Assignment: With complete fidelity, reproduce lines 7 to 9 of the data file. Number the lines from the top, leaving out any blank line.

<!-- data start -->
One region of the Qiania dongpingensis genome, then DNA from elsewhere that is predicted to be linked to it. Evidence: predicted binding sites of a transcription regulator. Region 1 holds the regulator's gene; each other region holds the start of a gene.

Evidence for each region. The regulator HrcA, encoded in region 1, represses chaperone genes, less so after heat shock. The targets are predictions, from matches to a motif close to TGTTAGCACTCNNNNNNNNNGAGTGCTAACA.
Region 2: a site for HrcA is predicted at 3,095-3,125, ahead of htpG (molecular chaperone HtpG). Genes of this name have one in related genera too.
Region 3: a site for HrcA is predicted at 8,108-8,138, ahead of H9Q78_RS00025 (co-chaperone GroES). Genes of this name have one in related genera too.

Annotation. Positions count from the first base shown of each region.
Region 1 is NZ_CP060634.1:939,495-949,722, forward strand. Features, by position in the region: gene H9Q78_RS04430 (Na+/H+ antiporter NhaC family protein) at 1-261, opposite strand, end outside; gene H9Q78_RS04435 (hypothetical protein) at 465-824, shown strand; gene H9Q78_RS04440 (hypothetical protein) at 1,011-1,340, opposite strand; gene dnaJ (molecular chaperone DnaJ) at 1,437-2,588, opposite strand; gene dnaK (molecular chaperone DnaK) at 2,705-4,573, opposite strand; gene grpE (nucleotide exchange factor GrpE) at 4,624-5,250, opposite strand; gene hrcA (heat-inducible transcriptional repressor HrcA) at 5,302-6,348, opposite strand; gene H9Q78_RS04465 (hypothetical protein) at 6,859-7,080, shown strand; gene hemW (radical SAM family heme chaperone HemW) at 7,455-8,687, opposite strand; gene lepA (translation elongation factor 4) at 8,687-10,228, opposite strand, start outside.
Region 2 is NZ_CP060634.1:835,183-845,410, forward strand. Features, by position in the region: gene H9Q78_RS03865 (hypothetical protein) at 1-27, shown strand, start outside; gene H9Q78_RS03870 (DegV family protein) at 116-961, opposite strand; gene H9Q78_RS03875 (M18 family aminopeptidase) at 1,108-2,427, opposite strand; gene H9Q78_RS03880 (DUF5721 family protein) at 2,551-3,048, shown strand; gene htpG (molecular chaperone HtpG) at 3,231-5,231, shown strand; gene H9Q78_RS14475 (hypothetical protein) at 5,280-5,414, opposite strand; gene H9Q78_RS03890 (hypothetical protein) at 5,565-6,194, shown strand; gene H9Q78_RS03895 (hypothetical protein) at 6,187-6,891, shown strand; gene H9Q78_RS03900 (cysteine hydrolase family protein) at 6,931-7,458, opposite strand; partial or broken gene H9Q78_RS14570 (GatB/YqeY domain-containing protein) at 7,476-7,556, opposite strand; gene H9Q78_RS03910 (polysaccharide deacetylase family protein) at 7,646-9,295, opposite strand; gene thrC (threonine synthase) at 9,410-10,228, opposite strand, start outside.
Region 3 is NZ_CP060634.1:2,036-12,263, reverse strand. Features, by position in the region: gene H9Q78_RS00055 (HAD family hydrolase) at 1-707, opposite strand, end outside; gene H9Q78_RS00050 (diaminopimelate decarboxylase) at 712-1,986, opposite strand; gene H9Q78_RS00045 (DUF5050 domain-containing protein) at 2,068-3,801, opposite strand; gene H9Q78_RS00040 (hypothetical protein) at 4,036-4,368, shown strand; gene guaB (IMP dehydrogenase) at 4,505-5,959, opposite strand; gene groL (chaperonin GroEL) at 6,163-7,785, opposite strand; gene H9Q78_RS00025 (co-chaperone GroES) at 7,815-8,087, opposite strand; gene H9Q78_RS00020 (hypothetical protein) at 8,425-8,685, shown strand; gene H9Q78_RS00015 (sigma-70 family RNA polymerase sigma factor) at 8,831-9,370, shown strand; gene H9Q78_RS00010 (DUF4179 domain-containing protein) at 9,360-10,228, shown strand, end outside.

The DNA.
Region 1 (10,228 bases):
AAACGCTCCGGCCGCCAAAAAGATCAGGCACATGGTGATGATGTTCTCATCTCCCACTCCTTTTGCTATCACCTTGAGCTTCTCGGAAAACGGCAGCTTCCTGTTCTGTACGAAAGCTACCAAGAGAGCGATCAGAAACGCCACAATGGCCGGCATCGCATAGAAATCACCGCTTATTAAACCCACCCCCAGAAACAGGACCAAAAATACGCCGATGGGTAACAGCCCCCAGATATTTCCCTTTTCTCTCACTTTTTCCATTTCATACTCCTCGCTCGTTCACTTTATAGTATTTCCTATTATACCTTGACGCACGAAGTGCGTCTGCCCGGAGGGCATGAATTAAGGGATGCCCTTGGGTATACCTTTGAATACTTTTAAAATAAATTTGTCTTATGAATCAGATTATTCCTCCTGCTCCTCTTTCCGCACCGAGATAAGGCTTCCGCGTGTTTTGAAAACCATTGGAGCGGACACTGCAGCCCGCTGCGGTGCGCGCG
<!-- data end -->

Region 2 is NZ_CP060634.1:835,183-845,410, forward strand. Features, by position in the region: gene H9Q78_RS03865 (hypothetical protein) at 1-27, shown strand, start outside; gene H9Q78_RS03870 (DegV family protein) at 116-961, opposite strand; gene H9Q78_RS03875 (M18 family aminopeptidase) at 1,108-2,427, opposite strand; gene H9Q78_RS03880 (DUF5721 family protein) at 2,551-3,048, shown strand; gene htpG (molecular chaperone HtpG) at 3,231-5,231, shown strand; gene H9Q78_RS14475 (hypothetical protein) at 5,280-5,414, opposite strand; gene H9Q78_RS03890 (hypothetical protein) at 5,565-6,194, shown strand; gene H9Q78_RS03895 (hypothetical protein) at 6,187-6,891, shown strand; gene H9Q78_RS03900 (cysteine hydrolase family protein) at 6,931-7,458, opposite strand; partial or broken gene H9Q78_RS14570 (GatB/YqeY domain-containing protein) at 7,476-7,556, opposite strand; gene H9Q78_RS03910 (polysaccharide deacetylase family protein) at 7,646-9,295, opposite strand; gene thrC (threonine synthase) at 9,410-10,228, opposite strand, start outside.
Region 3 is NZ_CP060634.1:2,036-12,263, reverse strand. Features, by position in the region: gene H9Q78_RS00055 (HAD family hydrolase) at 1-707, opposite strand, end outside; gene H9Q78_RS00050 (diaminopimelate decarboxylase) at 712-1,986, opposite strand; gene H9Q78_RS00045 (DUF5050 domain-containing protein) at 2,068-3,801, opposite strand; gene H9Q78_RS00040 (hypothetical protein) at 4,036-4,368, shown strand; gene guaB (IMP dehydrogenase) at 4,505-5,959, opposite strand; gene groL (chaperonin GroEL) at 6,163-7,785, opposite strand; gene H9Q78_RS00025 (co-chaperone GroES) at 7,815-8,087, opposite strand; gene H9Q78_RS00020 (hypothetical protein) at 8,425-8,685, shown strand; gene H9Q78_RS00015 (sigma-70 family RNA polymerase sigma factor) at 8,831-9,370, shown strand; gene H9Q78_RS00010 (DUF4179 domain-containing protein) at 9,360-10,228, shown strand, end outside.

The DNA.